Ron DeSantis is hoping to rebound from an attack strategy that has “Blue Wave” written all over it this week as he makes a bold move to instate Ponte Vedra Beach resident Susie Wiles to reboot his campaign.
On August 29th, the day after President Trump’s endorsement helped clinch the Republican Primary Election nomination for Florida Governor, DeSantis warned Florida voters not to “monkey this up” by supporting Democratic opponent Andrew Gillum, who is hoping to become Florida’s first black governor. Democrats who call themselves “progressive”, criticized the remark as racist.
St Johns County elections, even local municipal government elections, have been distracted during the past two election cycles from the limited qualifications of overtly liberal Democrats to even more limited qualifications of bettering overarching social issues, many of which were led into existence by the noble donkey.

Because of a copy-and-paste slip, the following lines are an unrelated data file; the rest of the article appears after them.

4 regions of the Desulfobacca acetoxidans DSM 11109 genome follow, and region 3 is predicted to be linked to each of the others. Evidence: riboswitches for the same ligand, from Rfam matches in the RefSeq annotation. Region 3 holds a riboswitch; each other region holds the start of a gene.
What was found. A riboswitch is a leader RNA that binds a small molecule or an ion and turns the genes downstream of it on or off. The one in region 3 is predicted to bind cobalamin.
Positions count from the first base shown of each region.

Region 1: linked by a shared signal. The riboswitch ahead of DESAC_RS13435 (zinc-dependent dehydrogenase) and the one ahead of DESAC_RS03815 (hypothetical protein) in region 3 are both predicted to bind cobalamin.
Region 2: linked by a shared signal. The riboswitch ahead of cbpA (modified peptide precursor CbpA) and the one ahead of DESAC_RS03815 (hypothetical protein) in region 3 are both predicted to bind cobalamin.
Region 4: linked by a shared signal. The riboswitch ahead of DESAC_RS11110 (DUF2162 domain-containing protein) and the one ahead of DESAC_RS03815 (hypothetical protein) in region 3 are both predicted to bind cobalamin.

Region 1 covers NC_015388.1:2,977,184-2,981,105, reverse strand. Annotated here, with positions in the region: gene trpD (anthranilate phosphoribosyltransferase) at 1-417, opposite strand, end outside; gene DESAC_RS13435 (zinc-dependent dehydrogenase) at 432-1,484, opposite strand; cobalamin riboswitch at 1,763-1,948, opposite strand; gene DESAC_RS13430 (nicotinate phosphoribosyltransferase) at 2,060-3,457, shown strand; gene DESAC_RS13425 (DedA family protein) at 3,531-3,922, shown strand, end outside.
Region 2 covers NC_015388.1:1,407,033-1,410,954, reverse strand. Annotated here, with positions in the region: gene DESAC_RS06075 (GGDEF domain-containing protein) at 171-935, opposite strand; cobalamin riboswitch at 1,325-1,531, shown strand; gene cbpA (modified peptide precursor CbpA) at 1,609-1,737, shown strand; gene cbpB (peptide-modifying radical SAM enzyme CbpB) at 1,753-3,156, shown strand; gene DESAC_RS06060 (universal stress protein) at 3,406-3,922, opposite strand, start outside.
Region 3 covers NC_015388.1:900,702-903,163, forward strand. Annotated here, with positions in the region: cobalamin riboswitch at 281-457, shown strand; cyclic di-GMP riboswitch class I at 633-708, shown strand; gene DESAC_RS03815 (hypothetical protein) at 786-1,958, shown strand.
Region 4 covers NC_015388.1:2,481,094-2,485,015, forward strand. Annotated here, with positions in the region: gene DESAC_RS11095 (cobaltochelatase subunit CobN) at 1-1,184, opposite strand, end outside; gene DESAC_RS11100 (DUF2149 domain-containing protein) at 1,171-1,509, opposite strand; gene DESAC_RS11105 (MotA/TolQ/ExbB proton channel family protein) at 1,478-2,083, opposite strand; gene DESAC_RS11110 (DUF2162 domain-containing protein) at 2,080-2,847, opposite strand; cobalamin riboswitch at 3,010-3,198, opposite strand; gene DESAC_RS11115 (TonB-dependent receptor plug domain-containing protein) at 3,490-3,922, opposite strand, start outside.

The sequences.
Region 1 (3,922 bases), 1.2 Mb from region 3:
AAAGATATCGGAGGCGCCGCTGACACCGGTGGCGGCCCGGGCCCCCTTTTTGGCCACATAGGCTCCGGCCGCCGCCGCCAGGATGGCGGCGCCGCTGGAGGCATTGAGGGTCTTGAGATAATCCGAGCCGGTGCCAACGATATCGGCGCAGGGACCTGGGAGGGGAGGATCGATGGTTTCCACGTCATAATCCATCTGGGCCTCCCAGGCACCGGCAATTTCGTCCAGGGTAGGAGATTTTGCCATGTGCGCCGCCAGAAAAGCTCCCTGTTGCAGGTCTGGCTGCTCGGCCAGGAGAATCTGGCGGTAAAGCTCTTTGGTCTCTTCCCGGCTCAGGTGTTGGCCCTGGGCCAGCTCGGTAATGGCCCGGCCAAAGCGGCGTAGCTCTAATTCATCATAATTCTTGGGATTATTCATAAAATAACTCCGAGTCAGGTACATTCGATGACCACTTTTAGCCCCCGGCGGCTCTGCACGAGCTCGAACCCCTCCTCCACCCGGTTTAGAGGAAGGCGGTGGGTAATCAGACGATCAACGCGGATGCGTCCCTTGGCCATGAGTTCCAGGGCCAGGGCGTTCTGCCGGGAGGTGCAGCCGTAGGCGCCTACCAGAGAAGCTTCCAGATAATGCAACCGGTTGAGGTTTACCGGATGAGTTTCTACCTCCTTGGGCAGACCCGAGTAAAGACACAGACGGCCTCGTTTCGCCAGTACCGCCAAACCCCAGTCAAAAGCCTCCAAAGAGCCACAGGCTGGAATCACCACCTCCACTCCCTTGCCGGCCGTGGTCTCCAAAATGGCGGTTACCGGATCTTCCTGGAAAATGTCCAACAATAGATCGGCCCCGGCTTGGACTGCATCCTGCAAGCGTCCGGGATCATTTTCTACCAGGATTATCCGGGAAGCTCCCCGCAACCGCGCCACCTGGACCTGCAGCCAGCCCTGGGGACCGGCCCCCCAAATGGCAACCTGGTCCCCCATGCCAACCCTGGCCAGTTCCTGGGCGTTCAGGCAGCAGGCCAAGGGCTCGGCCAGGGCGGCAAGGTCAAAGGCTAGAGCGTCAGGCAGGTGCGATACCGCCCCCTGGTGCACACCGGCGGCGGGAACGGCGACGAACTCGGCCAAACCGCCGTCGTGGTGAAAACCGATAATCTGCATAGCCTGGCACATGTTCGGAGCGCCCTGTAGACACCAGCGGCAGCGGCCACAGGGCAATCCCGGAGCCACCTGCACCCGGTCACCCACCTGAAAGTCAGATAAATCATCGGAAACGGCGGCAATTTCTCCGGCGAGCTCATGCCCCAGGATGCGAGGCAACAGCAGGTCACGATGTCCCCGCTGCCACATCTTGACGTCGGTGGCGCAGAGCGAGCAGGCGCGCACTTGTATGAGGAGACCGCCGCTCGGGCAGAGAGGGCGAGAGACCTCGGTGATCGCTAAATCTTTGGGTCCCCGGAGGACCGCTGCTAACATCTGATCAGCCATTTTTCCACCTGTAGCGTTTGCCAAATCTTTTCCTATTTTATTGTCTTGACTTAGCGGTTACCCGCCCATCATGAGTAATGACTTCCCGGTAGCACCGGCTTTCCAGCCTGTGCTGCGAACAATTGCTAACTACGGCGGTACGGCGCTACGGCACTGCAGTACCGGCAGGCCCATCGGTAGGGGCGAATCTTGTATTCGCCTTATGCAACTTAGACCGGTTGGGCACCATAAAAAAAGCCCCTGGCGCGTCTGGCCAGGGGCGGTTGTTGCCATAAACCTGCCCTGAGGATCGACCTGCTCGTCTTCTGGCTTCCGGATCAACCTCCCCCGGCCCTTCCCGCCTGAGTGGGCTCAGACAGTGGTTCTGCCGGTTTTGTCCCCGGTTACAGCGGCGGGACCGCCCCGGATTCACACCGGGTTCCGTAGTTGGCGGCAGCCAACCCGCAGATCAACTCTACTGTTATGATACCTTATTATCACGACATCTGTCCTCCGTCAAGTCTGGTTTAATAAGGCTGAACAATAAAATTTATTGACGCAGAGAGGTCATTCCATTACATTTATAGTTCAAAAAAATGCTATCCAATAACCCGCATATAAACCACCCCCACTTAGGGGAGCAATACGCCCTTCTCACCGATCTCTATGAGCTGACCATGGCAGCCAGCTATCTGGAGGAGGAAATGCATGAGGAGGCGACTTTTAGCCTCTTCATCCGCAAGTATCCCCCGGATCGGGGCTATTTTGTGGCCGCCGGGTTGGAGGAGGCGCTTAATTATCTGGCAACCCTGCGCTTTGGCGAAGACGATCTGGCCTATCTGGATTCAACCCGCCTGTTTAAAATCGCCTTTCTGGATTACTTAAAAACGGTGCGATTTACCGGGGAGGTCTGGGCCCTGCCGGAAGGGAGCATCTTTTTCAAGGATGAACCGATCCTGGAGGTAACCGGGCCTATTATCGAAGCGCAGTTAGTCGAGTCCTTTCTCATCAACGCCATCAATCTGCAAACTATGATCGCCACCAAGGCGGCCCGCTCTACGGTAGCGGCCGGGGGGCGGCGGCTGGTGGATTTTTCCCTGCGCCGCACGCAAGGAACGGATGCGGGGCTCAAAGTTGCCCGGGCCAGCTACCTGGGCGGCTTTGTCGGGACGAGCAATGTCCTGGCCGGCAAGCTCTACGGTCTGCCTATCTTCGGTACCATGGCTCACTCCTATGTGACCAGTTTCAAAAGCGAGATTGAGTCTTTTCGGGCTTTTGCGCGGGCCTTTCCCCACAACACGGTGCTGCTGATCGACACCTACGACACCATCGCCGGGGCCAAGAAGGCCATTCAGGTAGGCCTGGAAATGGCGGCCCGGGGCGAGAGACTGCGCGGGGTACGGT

DeSantis’ advisors tell Historic City News that Wiles’ helped President Donald Trump carry the state two years ago. They are hoping DeSantis’ campaign events will be transformed under Wiles’ guidance from subdued to lively, that fundraising will pick up, and the attack on Tallahassee Mayor Gillum will become more focused. There are positive indications during Wiles’ first week on the job that progress is being made.
During Republican Governor Rick Scott’s 2010 campaign, Wiles worked closely with the governor’s communications director to help squeak out a razor-thin victory — despite being down in the polls a month before that election. President Trump, Governor Scott, and DeSantis are all hoping lightning will strike twice for Susie Wiles.
In the first three days after the primary, Mayor Gillum hauled in $2.3 million, compared with less than $250,000 raised by DeSantis’ committee in the same period. While Gillum was drawing large crowds of energetic supporters, DeSantis’ crowds were sparse and lacked similar enthusiasm, according to reporting by Associated Press.
If DeSantis is going to turn around the campaign, the time is now. Last week, 2.6 million mail-in ballots were shipped to voters and are already starting to trickle back.